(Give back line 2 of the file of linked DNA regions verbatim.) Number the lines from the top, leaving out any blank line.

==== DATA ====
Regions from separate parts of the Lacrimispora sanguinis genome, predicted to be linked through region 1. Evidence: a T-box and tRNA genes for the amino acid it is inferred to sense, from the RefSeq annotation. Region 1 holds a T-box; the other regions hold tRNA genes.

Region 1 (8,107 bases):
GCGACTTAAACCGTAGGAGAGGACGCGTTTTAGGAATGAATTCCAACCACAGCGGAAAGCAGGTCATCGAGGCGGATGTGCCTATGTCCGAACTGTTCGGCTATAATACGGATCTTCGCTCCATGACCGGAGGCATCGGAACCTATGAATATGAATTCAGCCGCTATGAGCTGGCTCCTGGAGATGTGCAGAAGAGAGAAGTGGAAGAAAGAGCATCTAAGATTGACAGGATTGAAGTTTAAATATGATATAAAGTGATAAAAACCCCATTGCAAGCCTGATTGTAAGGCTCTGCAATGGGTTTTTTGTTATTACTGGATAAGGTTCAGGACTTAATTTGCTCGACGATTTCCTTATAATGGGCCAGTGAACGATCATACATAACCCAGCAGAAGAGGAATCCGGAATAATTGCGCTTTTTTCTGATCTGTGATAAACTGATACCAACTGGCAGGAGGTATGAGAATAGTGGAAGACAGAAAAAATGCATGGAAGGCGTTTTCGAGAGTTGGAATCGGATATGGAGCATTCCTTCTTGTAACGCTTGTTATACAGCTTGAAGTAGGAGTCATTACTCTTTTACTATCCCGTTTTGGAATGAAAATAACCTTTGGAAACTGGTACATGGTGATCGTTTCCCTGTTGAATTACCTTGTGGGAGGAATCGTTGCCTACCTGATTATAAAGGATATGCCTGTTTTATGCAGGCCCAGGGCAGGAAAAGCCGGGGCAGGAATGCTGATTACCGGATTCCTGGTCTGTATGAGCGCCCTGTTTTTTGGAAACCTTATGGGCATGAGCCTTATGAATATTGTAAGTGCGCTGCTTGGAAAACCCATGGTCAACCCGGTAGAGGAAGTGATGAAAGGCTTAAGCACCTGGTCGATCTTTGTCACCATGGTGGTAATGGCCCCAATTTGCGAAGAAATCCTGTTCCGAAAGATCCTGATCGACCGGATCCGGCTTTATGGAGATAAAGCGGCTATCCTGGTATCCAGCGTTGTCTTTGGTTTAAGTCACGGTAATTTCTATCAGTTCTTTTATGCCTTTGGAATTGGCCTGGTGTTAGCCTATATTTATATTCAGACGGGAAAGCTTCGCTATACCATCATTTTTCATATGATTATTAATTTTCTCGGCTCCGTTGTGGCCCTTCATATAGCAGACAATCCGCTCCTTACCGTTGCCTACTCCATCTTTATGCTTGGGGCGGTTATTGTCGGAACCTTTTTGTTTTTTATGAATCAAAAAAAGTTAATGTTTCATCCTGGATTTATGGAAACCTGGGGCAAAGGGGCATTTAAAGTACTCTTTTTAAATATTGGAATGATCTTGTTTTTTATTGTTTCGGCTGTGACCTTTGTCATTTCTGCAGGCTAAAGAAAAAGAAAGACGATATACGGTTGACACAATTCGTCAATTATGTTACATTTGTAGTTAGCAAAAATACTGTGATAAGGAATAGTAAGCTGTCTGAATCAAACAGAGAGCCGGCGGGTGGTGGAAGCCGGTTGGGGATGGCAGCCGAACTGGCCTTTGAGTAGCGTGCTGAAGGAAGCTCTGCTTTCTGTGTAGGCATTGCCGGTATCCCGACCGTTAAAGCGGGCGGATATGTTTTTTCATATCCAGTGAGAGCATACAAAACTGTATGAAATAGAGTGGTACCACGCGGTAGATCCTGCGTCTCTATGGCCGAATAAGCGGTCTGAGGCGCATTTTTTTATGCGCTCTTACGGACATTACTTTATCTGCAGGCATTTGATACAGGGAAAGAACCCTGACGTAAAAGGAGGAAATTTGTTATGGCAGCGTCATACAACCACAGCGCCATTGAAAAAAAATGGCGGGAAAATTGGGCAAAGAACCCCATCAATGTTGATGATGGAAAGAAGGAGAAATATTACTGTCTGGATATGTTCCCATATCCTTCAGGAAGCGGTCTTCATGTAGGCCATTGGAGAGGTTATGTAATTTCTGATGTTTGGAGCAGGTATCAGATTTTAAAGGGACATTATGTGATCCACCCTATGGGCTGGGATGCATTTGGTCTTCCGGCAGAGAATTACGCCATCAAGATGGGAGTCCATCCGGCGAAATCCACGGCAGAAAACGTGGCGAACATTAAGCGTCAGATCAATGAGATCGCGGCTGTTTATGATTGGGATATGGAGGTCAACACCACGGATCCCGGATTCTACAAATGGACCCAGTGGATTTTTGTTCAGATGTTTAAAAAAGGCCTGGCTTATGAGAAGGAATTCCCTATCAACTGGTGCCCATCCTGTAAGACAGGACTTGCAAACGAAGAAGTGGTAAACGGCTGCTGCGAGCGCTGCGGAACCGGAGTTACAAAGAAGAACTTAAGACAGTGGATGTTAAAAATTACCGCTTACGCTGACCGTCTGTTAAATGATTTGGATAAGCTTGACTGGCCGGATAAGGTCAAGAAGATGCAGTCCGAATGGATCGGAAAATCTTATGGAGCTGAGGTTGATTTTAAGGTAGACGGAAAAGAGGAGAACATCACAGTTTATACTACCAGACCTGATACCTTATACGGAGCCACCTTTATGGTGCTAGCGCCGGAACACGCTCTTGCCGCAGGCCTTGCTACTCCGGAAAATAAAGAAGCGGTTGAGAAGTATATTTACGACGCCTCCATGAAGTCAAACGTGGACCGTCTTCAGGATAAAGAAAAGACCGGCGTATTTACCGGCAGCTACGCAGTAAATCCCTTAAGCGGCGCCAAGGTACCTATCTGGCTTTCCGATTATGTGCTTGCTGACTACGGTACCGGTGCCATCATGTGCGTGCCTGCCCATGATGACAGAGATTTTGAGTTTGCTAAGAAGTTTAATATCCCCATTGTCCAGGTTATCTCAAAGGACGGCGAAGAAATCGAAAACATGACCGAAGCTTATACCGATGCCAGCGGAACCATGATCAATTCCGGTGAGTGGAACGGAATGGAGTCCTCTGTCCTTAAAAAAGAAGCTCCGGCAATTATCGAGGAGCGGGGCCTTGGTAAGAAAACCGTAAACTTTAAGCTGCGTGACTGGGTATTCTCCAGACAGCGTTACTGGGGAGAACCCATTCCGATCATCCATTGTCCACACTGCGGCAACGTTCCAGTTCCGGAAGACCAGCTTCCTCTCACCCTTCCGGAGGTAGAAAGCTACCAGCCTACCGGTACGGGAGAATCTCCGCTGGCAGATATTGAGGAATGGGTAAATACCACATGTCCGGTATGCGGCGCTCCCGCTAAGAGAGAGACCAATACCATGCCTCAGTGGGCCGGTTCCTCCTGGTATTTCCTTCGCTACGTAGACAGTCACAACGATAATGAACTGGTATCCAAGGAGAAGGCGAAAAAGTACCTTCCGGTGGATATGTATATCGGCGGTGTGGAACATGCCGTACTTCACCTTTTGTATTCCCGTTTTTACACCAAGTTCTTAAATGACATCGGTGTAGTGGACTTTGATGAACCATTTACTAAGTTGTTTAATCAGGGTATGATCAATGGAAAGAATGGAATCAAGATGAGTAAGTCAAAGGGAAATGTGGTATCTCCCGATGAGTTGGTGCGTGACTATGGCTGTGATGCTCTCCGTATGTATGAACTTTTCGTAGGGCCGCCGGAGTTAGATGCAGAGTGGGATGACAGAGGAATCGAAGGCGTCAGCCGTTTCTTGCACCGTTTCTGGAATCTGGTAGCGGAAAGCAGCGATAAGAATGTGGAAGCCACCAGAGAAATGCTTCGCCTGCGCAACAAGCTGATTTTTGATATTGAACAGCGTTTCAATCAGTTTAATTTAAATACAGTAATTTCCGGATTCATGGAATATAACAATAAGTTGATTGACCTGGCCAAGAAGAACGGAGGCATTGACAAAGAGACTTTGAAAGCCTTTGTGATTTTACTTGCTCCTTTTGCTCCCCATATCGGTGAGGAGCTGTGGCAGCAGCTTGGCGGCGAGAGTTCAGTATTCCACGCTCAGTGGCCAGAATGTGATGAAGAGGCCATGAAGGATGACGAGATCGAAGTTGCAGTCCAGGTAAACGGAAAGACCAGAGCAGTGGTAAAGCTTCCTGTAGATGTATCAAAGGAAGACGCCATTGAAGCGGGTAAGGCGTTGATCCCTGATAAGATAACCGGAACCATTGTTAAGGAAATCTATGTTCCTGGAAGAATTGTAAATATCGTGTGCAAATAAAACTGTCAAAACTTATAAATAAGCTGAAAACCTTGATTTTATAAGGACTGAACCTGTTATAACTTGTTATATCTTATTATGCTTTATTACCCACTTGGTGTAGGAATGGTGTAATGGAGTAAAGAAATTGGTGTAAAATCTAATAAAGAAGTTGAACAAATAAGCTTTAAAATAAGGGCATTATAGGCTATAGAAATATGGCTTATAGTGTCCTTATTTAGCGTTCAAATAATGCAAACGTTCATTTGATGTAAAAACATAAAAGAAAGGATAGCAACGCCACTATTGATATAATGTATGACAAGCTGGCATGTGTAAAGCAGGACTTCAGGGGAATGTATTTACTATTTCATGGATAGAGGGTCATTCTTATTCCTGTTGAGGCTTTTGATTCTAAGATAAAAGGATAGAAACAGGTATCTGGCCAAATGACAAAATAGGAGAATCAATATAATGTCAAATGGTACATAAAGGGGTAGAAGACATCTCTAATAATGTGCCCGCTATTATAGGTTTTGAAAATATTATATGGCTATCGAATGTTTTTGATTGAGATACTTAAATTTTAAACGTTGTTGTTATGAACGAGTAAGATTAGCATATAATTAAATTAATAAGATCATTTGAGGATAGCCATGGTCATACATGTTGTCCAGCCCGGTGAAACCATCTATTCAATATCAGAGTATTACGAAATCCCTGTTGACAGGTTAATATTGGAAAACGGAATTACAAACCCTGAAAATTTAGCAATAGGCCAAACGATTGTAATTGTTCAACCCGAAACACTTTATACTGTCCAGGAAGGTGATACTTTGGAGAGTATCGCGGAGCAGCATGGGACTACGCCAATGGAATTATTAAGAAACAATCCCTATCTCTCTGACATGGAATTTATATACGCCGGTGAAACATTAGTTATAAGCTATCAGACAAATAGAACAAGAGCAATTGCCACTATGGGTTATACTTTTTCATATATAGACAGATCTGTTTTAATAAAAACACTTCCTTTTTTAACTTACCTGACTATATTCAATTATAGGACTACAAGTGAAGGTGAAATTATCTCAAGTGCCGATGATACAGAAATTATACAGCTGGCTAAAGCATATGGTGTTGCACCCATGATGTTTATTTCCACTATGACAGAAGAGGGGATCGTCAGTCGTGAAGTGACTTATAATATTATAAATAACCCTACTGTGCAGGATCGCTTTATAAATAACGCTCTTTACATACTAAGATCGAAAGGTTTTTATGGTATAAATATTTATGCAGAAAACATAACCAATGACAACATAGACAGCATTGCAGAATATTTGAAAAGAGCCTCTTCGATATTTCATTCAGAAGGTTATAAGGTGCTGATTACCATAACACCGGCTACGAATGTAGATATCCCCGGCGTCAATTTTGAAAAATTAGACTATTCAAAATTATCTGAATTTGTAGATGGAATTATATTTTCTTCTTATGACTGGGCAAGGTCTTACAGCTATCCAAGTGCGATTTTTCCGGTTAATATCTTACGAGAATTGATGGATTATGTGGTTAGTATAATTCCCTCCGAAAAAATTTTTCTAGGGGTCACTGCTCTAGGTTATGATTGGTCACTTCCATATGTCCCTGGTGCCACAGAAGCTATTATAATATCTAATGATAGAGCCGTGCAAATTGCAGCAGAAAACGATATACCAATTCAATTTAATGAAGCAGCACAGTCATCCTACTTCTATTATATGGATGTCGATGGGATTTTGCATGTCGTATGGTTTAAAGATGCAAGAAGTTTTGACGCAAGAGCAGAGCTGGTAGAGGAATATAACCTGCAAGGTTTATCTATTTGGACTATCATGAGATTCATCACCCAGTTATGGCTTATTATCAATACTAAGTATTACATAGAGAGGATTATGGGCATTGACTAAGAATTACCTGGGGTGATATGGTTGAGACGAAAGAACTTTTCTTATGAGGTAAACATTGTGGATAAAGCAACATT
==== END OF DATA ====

Region 1 (8,107 bases):